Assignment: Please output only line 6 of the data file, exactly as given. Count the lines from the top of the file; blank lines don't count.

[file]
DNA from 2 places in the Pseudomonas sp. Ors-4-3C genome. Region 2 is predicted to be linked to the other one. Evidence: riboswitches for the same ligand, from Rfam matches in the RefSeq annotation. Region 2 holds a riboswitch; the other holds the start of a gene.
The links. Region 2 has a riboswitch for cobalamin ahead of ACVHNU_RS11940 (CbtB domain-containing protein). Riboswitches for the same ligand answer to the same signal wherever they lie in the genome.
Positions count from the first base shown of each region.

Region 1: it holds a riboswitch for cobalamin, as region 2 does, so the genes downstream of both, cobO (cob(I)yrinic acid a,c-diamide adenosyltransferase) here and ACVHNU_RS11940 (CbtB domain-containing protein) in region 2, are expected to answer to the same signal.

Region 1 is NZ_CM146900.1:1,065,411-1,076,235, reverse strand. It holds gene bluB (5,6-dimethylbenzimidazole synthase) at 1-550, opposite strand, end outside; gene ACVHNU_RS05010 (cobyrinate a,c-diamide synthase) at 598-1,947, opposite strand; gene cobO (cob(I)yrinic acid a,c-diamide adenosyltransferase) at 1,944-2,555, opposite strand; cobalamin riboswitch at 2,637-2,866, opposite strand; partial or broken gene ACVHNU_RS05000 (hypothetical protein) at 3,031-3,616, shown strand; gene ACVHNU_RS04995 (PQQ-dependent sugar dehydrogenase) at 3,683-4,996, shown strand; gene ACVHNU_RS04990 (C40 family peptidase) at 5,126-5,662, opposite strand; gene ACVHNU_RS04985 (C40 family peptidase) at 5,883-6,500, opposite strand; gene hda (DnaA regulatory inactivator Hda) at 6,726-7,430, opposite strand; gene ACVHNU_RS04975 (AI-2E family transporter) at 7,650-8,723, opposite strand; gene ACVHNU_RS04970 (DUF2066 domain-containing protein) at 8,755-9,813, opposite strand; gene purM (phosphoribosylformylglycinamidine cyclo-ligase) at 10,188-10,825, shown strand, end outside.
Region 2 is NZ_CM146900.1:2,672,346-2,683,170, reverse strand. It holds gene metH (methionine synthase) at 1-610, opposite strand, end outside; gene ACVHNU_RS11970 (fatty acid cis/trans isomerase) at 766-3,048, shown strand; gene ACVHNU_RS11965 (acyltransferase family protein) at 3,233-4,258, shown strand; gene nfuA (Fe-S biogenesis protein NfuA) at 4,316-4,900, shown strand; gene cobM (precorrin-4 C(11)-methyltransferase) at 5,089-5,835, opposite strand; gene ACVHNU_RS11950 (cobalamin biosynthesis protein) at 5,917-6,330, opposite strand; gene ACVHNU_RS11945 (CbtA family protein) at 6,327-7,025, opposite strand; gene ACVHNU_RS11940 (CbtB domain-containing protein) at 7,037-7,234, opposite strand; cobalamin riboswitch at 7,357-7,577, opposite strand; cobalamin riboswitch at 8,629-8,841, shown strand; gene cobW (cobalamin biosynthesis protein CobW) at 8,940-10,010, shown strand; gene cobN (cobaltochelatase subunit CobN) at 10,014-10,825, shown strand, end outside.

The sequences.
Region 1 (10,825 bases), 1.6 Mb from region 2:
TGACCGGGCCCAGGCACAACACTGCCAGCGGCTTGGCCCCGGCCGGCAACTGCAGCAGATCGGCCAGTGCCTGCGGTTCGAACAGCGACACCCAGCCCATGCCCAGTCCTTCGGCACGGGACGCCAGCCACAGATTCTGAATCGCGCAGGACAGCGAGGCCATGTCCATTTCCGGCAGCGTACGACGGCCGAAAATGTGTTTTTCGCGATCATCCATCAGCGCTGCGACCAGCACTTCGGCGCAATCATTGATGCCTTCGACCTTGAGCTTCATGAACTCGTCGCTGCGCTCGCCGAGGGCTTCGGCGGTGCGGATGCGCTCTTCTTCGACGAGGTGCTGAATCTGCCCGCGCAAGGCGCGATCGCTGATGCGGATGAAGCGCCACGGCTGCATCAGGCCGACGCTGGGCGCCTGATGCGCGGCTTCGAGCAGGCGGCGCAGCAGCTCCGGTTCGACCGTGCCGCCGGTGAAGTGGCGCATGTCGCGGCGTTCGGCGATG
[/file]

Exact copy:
Region 2 is NZ_CM146900.1:2,672,346-2,683,170, reverse strand. It holds gene metH (methionine synthase) at 1-610, opposite strand, end outside; gene ACVHNU_RS11970 (fatty acid cis/trans isomerase) at 766-3,048, shown strand; gene ACVHNU_RS11965 (acyltransferase family protein) at 3,233-4,258, shown strand; gene nfuA (Fe-S biogenesis protein NfuA) at 4,316-4,900, shown strand; gene cobM (precorrin-4 C(11)-methyltransferase) at 5,089-5,835, opposite strand; gene ACVHNU_RS11950 (cobalamin biosynthesis protein) at 5,917-6,330, opposite strand; gene ACVHNU_RS11945 (CbtA family protein) at 6,327-7,025, opposite strand; gene ACVHNU_RS11940 (CbtB domain-containing protein) at 7,037-7,234, opposite strand; cobalamin riboswitch at 7,357-7,577, opposite strand; cobalamin riboswitch at 8,629-8,841, shown strand; gene cobW (cobalamin biosynthesis protein CobW) at 8,940-10,010, shown strand; gene cobN (cobaltochelatase subunit CobN) at 10,014-10,825, shown strand, end outside.